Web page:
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Eurofeld above, seen as Limicana. Photo image.php (800×532) (

Launched 1917 as Beechleaf by Lane & MacAndrewLtd., London, Great Britain.

1919. Sold to Anglo Saxon Petroleum Ltd. London, Great Britain.

1921. Changed registry to Limicana.

1927. Sold to N.V. Petroleum Maatschappij 'La Corona', The Hague, Zuid-Holland, Netherlands. 

1927. Sold to Naphta Industrie und Tankanlagen A. G. "Nitag" Hamburg, Ger. and renamed CH. N. KAHAN.

1936. sold to Europaische Tanklager- und Transport A. G. Wilhelmshaven, Germany.

1937. Sold to J.A Billmer & Co. London, Great Britain and renamed Stanbridge.

1939. Sold to Europäische Tankreederei GmbH, Hamburg, Germany and renamed Eurofeld.

1939. Requisitioned by Deutsche Kriegsmarine - Werft Wilhelmshaven, Wilhelmshaven Germany.

Launched as 'Olmos' for The Admiralty, over to The Shipping Controller during completion and christened.


Tonnage 5,863 tons GRT

9,000 tons DWT

Length. 115,99 mts.

Beam: 15,54 mts.

Draught. 9,82 mts.

Eurofeld loaded on August 25, 1939 in Tampico Mexico. After additionally taking over 7,800 tons of bunker oil and potable water, the ship left the port on August 26th with everything well equipped due to the first warning message. Captain Blessin had a sealed order on board that was to be opened 24 hours after leaving port. This was broken on August 27th and it became clear that the ship was destined for Santa Cruz on Tenerife. The ship immediately set course for the Eurofeld and tried to return to Tampico at top speed.

It was only on August 29th at 6:30 a.m. after decoding the forwarding message No. 10 that the ship went on the opposite course again and steered the appropriate course to the port of destination. This meant that around 34 hours had been wasted. On September 1st the ship was at 24º 03' N and 85º 83' W, about a day's journey off Key West. The Florida Strait will therefore have passed the Eurofeld just before the outbreak of hostilities.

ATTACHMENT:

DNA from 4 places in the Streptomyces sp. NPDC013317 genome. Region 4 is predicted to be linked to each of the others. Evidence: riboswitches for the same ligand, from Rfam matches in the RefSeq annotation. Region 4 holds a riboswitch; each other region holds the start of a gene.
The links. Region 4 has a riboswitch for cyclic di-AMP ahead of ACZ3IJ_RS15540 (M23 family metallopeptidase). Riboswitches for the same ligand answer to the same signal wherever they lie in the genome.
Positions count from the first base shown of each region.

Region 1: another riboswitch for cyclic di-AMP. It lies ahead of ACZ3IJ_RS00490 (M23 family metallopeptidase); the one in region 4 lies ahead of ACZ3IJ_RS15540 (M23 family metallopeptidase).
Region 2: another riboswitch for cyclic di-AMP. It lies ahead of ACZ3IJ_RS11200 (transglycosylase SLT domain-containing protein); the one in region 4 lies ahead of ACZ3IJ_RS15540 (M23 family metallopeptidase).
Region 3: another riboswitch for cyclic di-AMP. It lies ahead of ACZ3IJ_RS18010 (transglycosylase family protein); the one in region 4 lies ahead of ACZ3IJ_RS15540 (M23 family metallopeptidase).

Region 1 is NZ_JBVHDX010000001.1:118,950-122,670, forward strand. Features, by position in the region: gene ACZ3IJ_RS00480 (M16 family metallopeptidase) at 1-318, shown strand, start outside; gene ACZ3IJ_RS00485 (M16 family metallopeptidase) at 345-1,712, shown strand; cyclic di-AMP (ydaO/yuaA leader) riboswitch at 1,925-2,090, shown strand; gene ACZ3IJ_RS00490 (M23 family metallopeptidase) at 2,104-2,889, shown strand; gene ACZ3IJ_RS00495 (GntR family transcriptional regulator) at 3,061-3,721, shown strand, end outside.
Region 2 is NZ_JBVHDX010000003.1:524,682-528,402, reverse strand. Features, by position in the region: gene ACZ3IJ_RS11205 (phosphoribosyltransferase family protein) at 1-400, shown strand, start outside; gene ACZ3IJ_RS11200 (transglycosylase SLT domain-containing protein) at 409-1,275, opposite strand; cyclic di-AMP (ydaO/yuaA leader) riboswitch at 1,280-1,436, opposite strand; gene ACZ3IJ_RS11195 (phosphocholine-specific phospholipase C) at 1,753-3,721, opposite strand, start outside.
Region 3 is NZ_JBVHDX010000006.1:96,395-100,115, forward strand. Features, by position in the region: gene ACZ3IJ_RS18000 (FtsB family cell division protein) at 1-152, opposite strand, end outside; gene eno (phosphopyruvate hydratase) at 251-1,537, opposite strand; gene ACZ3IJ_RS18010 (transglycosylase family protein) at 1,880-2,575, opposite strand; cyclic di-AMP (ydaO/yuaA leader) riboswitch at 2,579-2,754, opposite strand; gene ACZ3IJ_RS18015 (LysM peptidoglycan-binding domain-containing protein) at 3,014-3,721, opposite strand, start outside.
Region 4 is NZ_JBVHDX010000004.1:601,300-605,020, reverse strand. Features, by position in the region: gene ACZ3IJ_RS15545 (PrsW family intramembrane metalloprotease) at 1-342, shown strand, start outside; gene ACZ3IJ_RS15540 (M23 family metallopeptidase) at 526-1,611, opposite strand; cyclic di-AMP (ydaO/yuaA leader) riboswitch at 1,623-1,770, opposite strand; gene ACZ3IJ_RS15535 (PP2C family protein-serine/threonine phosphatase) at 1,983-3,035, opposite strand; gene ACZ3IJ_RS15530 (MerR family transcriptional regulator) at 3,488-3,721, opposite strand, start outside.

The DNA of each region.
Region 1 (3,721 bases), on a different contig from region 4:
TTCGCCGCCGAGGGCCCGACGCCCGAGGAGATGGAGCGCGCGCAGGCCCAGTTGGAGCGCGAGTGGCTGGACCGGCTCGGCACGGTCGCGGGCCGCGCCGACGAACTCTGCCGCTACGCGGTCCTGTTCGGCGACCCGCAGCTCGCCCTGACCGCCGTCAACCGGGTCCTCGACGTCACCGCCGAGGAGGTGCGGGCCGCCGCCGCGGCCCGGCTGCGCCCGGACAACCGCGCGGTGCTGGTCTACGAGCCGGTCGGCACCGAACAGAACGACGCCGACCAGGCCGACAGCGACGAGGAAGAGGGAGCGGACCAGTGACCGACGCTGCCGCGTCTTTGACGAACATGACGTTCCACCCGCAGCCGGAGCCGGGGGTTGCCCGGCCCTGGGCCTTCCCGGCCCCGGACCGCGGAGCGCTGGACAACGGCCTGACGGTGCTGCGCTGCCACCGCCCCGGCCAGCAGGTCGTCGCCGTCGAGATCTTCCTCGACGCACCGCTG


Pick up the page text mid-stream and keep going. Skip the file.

Without any notable events, the ship arrived at its destination Santa Cruz de Tenerife on September 20, 1939. There it was taken over by the Navy with its crude oil load of 7,800 tons on November 4, 1939. The further commands were carried out appropriately. Captain Blessin died on May 23, 1941. During the year and a half that he served as a supply for the Navy, he behaved very carefully and carried out all orders properly. His successor was the previous first officer Rautz and the previous first officer the previous second W. Gosenwinkel.

Fate: 11.09.1944: Sunk at St. Nazaire in the Charpentier Channel. 1950: Raised and broken up.


26 DEC 1940. Point Andalusien  (15º 00'S 18º 00'W. Prize Duqueza (Herzogin) and Admiral Scheer met Schiff 33 Pinguin, Schiff 10 Thor, supply ship Nordmark and tanker Eurofeld that eventually returned to France.



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